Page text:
We're a year ahead of schedule at Stockport County - we've got three years to reach the Championship

Watch more of our videos on Shots! 
and live on Freeview channel 276
Visit Shots! now
It’s been quite the rise for Stockport County - but it’s just the start.

Stockport County are heading back to League One. For the first time in 14 years, the Hatters find themselves in the third tier of English football having won League Two and losing just eight of their 46 games. 

The club has come a long way in a relatively short space of time. During a 20-year period from 1970 to 1990, the club spent every season in Division Four. In more recent times, Stockport got relegated three times in four seasons between 2010 and 2013. Their rise up the divisions started in 2019 after spending six straight seasons in the National League North.

Hide Ad
Hide Ad

The parade for the League Two title triumph in April saw thousands line the streets to cheer on a football club that is riding on the crest of a wave at the moment. Two promotions in three seasons have got Stockport flying in the right direction, and many lay the success of recent times at the feet of the club’s owner. 

Mark Stott the owner of Stockport CountyMark Stott the owner of Stockport County
Mark Stott the owner of Stockport County | Getty Images

Mark Stott took over Stockport County in 2020, just several months after the club won promotion from the National League North - the sixth tier of the English football pyramid. In the summer of 2024, Stockport have big ambitions to build on their success and backed by Stott, promotion to the Championship is one of their goals. 

Born and raised in Stockport, Stott is a property entrepreneur and is the CEO of Cheshire firm Vita Group. After taking over the club, Stott revealed a seven-year plan to get the club to the second tier. He told Sportsboom about these plans and how the club has been on the up for several years now. 

“We’re definitely ahead of the curve,” he said. “We’re probably a year ahead of schedule, we’re left with three years now to get to the Championship.

Hide Ad
Hide Ad

“We believe there’s a sweet spot in League One – and this is the time to make the transition. I think it would be a massive stretch to try and get into the Championship with the same group of players that have got us from the National League into League One.”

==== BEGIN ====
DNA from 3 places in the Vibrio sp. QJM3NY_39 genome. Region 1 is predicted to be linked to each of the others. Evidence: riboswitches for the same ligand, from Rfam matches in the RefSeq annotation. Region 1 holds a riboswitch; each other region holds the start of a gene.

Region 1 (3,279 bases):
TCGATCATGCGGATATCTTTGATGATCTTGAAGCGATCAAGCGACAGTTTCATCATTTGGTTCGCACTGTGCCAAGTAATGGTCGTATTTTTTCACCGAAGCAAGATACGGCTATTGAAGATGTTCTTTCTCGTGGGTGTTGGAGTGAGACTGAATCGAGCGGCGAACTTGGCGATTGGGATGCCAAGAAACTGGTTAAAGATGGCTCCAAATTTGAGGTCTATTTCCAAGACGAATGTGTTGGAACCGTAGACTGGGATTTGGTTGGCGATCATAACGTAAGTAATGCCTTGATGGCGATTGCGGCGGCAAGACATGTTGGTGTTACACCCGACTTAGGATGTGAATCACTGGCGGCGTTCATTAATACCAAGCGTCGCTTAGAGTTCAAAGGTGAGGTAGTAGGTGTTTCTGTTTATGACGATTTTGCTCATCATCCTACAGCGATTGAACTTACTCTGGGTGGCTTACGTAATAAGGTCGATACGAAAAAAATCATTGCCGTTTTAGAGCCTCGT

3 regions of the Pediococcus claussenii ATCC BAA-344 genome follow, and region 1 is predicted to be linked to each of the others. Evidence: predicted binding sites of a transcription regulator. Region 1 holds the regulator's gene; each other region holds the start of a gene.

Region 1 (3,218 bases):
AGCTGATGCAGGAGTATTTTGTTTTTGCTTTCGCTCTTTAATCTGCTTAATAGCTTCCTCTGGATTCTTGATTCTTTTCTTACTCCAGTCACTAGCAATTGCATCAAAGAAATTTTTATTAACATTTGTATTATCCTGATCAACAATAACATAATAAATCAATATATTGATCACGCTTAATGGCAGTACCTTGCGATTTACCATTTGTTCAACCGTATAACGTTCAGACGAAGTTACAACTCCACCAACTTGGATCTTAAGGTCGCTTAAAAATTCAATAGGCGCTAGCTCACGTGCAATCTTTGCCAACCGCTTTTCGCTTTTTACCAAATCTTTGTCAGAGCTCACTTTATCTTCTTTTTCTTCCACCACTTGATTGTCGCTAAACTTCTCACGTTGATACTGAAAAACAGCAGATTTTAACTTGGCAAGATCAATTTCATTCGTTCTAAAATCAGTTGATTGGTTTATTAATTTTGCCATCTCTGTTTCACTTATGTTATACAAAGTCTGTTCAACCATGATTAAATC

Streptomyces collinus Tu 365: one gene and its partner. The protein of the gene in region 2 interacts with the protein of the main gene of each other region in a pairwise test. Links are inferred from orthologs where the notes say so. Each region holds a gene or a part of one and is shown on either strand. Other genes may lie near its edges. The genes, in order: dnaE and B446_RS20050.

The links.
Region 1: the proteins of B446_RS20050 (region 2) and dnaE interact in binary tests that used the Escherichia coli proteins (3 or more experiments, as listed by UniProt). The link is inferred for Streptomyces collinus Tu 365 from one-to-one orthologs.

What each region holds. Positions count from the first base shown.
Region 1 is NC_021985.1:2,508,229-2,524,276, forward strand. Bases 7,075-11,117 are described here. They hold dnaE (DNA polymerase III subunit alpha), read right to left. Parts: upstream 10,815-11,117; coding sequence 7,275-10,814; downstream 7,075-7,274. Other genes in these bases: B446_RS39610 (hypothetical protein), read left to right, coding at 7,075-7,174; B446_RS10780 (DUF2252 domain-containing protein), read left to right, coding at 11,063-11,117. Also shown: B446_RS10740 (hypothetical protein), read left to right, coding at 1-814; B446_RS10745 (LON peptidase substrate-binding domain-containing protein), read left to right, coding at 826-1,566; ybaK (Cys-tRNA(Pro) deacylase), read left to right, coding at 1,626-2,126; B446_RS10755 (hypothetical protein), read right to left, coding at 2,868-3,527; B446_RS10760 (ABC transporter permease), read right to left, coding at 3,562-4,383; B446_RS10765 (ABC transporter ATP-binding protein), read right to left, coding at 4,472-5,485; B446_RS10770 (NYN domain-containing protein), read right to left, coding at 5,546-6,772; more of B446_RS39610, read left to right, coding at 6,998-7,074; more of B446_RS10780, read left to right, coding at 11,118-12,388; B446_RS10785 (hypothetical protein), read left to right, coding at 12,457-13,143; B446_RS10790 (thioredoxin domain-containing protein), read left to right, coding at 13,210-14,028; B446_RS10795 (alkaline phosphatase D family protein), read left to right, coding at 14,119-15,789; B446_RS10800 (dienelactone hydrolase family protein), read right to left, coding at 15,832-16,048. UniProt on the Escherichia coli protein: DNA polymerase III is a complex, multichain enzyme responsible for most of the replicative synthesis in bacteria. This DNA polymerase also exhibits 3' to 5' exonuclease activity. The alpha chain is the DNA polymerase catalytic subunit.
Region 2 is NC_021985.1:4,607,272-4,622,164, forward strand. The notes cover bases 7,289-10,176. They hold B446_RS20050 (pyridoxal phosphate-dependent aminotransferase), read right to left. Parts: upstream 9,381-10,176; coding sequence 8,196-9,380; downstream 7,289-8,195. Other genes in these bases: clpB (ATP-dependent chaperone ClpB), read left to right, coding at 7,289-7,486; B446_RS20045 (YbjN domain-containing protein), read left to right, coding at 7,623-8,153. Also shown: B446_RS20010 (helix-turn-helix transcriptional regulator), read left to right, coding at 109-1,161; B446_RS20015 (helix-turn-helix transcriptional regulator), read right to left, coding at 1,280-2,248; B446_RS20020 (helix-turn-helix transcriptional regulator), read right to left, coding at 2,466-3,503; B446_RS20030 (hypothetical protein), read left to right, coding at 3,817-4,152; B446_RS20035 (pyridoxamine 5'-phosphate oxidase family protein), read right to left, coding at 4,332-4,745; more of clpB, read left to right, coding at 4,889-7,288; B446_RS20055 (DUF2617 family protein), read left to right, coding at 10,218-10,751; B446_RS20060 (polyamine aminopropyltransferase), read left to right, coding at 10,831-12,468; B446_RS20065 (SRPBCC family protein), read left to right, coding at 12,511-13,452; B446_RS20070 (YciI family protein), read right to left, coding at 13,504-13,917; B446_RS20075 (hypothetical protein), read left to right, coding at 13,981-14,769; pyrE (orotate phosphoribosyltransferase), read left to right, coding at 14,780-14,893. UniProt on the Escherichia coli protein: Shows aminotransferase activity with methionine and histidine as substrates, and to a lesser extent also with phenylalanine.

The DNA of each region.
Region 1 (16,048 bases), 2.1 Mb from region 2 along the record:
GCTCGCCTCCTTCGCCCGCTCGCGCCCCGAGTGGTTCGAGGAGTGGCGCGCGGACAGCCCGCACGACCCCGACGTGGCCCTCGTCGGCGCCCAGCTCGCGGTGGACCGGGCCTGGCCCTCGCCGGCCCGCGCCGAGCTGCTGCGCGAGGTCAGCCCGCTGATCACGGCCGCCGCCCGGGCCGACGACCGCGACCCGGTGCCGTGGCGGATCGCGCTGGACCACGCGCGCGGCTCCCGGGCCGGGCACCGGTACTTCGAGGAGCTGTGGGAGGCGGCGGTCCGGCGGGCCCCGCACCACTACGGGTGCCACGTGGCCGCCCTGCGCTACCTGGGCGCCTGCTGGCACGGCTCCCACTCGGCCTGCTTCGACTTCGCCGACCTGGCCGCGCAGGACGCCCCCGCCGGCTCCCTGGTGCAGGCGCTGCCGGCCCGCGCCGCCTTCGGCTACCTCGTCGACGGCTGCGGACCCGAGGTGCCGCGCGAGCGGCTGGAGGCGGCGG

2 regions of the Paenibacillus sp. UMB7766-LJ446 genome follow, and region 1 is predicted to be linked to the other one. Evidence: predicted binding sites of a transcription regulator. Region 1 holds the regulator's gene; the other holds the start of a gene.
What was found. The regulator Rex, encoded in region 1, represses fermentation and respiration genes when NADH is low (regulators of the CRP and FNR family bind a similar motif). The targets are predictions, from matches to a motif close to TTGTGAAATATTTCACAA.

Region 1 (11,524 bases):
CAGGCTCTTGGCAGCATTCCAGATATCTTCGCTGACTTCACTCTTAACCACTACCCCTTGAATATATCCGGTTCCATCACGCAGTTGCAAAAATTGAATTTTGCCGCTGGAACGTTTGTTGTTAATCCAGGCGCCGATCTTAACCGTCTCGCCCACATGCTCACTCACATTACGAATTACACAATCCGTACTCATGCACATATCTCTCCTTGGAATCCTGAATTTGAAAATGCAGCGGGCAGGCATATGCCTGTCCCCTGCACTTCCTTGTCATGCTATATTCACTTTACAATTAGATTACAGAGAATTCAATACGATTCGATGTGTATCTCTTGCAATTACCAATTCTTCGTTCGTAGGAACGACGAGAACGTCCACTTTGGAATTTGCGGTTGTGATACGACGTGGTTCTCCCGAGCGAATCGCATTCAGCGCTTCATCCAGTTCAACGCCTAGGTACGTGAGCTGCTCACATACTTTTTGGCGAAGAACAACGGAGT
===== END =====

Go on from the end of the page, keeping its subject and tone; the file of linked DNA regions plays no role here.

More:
Their financial weight was certainly a big factor in Stockport being able to get out of the National League. And Stott believes that is simply par for the course now if clubs want to establish themselves in the EFL.

“I wouldn’t have said I was disappointed if we hadn't won it [the league], but I was confident even after a slightly bumpy start, he said. “But we had to buy our way out of the National League, you have to do that in my opinion.

“We bought ourselves out of the National League and Wrexham have bought themselves out. This is the time where we have to go younger with our players. This is the tipping point I believe where we can create real value for the football club.”

Hide Ad
Hide Ad
Stcokort County won the Sky Bet League Two title last seasonStcokort County won the Sky Bet League Two title last season
Stcokort County won the Sky Bet League Two title last season

Stott says the club is now focused on the next stage of his plan to get to the Championship. The goal is to be in the second tier by 2027. 

“I think now is a great time for us to look at the next three years as a plan for the next part of the journey,” he said. “I’m incredibly proud of what we’ve achieved this season. At the start of the season I was adamant, in my own head, that we were going to do it [get promotion].”

Stott bought the club at a time when football was very much at the back of people’s minds - the Covid pandemic. This was something that turned out to be somewhat of a benefit. 

“My timing for buying the club was absolutely horrific, but the one benefit Covid gave us was that we got into Edgeley Park and upgraded, which you never really get because you only have six to 10 weeks in the closed season to get everything done,” he said.

Hide Ad
Hide Ad

“Otherwise, there’s loads of disruption. All those things together, well we’re probably a year ahead of where I thought we’d be. It’s going well. When I bought the club I think there were just six full-time members of staff and some part-timers, and now there’s 175 full-time members and 250 part-time staff.”

Comment Guidelines

National World encourages reader discussion on our stories. User feedback, insights and back-and-forth exchanges add a rich layer of context to reporting. Please review our Community Guidelines before commenting.